Tallest buildings in the world: Dizzying stats and facts - Metro US

Tallest buildings in the world: Dizzying stats and facts

All eyes are on the sky this Aug. 10, Skyscraper Appreciation Day, the birthday of architect William Van Alen who designed the ChryslerBuilding in New York. To mark the occasion, Metro has rounded up these stats and facts for some of the tallest buildings in the world:

BurjKhalifa is the world’s tallest building, measuring an impressive 2716 feet high. The tower is located in Dubai, United Arab Emirates, the city that is home to the most skyscrapers.

Shanghai Tower comes up second in the rankingsmeasuring a boasting 2073 feet high, located in Shanghai, China.

MakkahRoyal Clock Tower overlooks Mecca, Saudi Arabia at1971 feet, not too much shorter than the Shanghai Tower.

At 1,776 feet high, One World Trade Center is the fourth tallest building in the world, located in New York City.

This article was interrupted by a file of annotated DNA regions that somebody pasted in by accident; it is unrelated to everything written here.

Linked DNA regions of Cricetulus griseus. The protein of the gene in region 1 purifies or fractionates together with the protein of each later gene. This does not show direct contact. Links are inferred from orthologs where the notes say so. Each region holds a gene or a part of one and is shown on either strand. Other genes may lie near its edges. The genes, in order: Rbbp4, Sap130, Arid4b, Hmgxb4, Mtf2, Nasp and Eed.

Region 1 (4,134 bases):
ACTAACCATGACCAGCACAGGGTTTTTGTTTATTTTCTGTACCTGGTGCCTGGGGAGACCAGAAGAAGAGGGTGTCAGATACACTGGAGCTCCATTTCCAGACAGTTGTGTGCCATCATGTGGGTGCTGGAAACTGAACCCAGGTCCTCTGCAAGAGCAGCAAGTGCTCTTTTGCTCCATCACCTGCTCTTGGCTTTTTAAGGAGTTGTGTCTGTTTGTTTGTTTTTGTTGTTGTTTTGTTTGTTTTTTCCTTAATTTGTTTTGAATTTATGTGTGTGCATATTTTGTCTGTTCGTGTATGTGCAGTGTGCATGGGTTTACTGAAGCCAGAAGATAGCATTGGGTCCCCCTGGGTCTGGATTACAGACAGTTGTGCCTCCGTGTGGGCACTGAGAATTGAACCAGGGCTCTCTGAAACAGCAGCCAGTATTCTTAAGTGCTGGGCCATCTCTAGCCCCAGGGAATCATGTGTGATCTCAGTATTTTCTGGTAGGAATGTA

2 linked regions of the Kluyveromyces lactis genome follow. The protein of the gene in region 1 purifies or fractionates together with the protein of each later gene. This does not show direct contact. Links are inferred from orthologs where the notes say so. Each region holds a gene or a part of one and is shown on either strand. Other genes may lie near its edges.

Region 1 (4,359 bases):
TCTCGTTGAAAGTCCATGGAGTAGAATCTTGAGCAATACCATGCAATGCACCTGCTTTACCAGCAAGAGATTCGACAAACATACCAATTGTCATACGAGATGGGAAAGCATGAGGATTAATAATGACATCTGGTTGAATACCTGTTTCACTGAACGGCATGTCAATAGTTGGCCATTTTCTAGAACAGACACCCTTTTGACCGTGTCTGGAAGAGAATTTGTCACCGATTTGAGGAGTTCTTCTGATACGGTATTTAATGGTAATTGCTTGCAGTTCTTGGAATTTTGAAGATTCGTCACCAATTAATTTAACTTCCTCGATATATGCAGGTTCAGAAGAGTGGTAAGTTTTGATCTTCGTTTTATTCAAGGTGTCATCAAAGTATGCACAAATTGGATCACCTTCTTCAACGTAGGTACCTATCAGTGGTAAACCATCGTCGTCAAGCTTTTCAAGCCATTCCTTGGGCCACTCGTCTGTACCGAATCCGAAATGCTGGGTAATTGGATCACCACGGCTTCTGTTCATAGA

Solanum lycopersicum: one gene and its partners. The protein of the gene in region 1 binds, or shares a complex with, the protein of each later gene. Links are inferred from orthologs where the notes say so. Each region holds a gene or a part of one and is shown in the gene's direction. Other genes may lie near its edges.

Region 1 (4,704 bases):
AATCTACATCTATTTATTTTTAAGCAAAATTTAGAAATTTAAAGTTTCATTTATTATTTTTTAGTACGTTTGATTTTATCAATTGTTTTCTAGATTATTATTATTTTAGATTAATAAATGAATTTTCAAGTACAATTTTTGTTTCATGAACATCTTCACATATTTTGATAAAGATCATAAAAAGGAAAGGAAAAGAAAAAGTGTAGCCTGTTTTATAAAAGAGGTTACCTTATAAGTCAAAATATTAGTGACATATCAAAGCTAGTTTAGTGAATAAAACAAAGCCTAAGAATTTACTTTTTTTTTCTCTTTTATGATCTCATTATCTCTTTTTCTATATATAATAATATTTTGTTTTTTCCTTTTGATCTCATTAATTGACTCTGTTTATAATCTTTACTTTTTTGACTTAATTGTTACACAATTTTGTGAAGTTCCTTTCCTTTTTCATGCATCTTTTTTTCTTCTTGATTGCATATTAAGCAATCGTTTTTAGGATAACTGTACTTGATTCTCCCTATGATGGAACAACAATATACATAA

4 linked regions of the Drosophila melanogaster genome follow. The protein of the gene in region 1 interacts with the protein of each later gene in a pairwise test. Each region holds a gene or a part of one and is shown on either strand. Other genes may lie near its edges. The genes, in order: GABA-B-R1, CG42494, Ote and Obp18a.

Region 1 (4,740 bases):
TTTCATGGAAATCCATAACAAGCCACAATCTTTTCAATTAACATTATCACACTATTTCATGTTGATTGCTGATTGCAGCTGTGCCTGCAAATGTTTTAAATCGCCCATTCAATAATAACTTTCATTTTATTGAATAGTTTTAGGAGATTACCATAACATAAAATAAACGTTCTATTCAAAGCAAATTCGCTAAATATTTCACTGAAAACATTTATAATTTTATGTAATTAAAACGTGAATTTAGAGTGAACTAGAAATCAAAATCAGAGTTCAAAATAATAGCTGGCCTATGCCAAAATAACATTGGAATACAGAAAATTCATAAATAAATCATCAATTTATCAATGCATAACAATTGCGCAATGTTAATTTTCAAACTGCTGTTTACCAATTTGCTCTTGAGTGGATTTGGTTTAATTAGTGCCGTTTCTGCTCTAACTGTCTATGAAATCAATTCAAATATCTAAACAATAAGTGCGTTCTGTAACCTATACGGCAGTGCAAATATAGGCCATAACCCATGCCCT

Taipei 101 at a heightof 1,666 feet is the tallestand largest greenbuilding in the world.Taipei 101’s elevators – traveling at 37 mph – are the fastest in the world.

The Empire State Building, with 102 floors, was the first building in history to have over 100 floors.

The Petronas Towers in Kuala Lumpur, Malaysia, are the world’s tallest twin buildings with heights of 1482 feet.

Four cities in the world have more than five buildings exceeding 984 feet (supertall skyscrapers). The cities are Dubai, Hong Kong, Chicago and New York City.

12 buildings currently measure over 1,312 feet.

The word skyscraper derives from a nautical term that refers to a small triangular sail placed above the skysail on a sailing boat.

Moscow is the Europeancity with themost skyscrapers.

The Home Insurance Building in Chicago is considered the first skyscraper. It was built in 1884.

—Daniel Casillas

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